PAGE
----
Masthead The masthead for ‘Vibe’ follows the conventions used by plenty of magazines by making it bold and biggest text on the page. It fits the width of the page and has part of it covered up by the main image. The font of the masthead sharp and easy to read, this suits the conventions for their male target audience. For example a magazine targeted at a female audience may have a more curved font. The top of the ‘V’ on the masthead gives a small yellow notification stating ‘new’. This has been placed there because the masthead is usually the first part of the front cover that audiences look at. Colour Scheme The main colours used on the front of this edition of ‘Vibe’ are black, white and yellow. The yellow and black looks dangerous and appeals to the target audience of mostly males. The white masthead and other white texts work well on this magazine because they stand out very clearly amongst the black background. Main Image The main image depicts a music artist, the picture takes up a majority of the page following conventions of most magazines. The clothes that he is wearing fit in with the colour scheme of the page, this includes his black flat peak and t-shirt, the silver jewellery and white text on the front of his t-shirt. The word, ‘unstoppable’, on his t-shirt intrigues the audience and put questions in their mind.
Masthead The masthead of ‘Downbeat’ follows conventions of magazines, it takes up the width of the page and is the biggest piece of text on the front cover. The is classy and a bit crooked, this could be a representation of jazz music and its improvisational element. Although it’s a jazz music magazine, it still has the main image covering a part of the masthead. Main Image On the front of the magazine is Freddie Hubbard, the picture takes up a significant amount of space on the front cover and is the most eye catching ingredient of the front page. Freddie’s suit is very smart and sophisticated, this reflects the content of the magazine and is suitable for their target audience. The target audience being a mostly older generation of males interested in jazz music. Barcode This magazine has positioned its barcode at the bottom left hand side of the front cover. Most other magazines have it on the opposite side. Near the barcode you can find issue innformation and price details. Colours The main colours used are white, maroon and light green. The maroon background adds to the sophistication of the magazine. The green blazer stands out in front of the maroon, this makes the audience pay more attention to the detail and information about the content of the magazine.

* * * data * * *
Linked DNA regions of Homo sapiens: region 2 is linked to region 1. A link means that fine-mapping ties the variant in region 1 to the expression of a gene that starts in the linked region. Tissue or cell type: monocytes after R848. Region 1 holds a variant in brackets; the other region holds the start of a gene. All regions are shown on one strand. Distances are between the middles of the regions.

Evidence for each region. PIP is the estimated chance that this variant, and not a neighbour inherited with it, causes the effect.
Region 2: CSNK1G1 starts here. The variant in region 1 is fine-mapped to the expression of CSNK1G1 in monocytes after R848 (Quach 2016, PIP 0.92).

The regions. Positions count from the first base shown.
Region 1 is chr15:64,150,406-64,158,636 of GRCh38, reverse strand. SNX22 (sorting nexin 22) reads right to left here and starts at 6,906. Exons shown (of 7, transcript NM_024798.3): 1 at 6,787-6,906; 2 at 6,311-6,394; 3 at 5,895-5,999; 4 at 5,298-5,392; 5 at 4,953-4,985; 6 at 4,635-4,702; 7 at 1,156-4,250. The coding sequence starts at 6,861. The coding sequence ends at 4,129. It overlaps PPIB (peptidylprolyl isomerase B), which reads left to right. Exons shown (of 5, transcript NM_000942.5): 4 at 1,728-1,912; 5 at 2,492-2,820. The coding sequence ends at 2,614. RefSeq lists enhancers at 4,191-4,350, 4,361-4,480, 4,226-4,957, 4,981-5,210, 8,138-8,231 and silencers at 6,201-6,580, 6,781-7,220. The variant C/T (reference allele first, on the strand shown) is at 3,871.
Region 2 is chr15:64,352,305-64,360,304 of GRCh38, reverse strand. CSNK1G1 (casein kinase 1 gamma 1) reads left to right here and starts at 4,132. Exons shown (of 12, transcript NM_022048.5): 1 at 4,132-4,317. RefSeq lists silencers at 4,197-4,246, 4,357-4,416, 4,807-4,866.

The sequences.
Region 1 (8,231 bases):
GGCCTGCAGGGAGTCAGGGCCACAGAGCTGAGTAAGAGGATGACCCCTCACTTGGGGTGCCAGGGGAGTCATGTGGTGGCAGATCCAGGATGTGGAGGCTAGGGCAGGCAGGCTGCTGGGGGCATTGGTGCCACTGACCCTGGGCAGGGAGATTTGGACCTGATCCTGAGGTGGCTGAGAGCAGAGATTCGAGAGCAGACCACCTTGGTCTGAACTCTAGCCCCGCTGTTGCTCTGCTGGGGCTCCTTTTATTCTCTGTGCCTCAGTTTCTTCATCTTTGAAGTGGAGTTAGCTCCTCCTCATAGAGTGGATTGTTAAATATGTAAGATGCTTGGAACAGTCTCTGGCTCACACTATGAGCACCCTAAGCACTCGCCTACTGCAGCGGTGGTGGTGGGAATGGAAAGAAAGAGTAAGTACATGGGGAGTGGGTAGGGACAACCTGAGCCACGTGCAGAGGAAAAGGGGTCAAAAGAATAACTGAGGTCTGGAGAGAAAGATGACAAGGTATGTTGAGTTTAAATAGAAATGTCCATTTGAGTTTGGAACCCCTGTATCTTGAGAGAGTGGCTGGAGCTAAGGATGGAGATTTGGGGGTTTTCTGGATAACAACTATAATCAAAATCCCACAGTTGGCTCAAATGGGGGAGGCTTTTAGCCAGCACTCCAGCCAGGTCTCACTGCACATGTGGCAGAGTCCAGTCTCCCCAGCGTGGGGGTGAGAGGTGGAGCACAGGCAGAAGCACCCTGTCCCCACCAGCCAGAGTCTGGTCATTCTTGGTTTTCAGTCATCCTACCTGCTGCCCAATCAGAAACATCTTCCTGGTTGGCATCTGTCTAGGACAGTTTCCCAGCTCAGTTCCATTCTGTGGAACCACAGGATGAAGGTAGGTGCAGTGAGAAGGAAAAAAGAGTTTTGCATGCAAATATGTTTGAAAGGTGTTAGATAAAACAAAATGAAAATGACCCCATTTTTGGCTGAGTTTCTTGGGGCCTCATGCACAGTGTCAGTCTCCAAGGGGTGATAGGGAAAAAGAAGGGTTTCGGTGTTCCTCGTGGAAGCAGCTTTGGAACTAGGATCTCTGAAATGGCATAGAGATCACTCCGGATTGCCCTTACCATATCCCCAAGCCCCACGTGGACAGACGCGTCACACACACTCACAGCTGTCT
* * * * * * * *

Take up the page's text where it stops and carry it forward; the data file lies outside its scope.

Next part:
Masthead Because ‘Rocksound’ is such a well known and recognised magazine, its main image covers up a lot of the masthead but there is enough for people to identify what magazine it is. The masthead follows conventions of most other music magazines. It is bold and takes up the width of the page. The font is in an easy to read style and highlighted in white. Free Give-aways At the top of the magazine there is a flash indicating that there is a free CD with this magazine. This could intrigue there target audience but also could attract the attention of other people who don’t purchase the magazine regularly. There are also free posters that are being given away, influencing the same effect. Mode of Address The way the magazine connects with the audience is hugely influential for there target audiences commitment. The statement ‘on the run form Satan’ is something that the target audience is expecting. For example you would find this language on a fishing or knitting magazine. Colours Everything that the magazine wants to be recognised or is significant is highlighted in yellow, Yellow is bright, easily noticeable and stands out amongst the rest of the magazine. Other colours such as red and white are used to make other things on the front cover stand out.
Front Cover Analysis Summary After analysing 10 top music magazine front covers, I now have a clearer idea of what to include on mine. I’ve seen repeated techniques used on the front covers that work really well such as: big mastheads taking up the width of the page and the main image taking up the whole front cover. These codes and conventions used have made me realise what I must incorporate within my own front cover to make it look interesting and professional.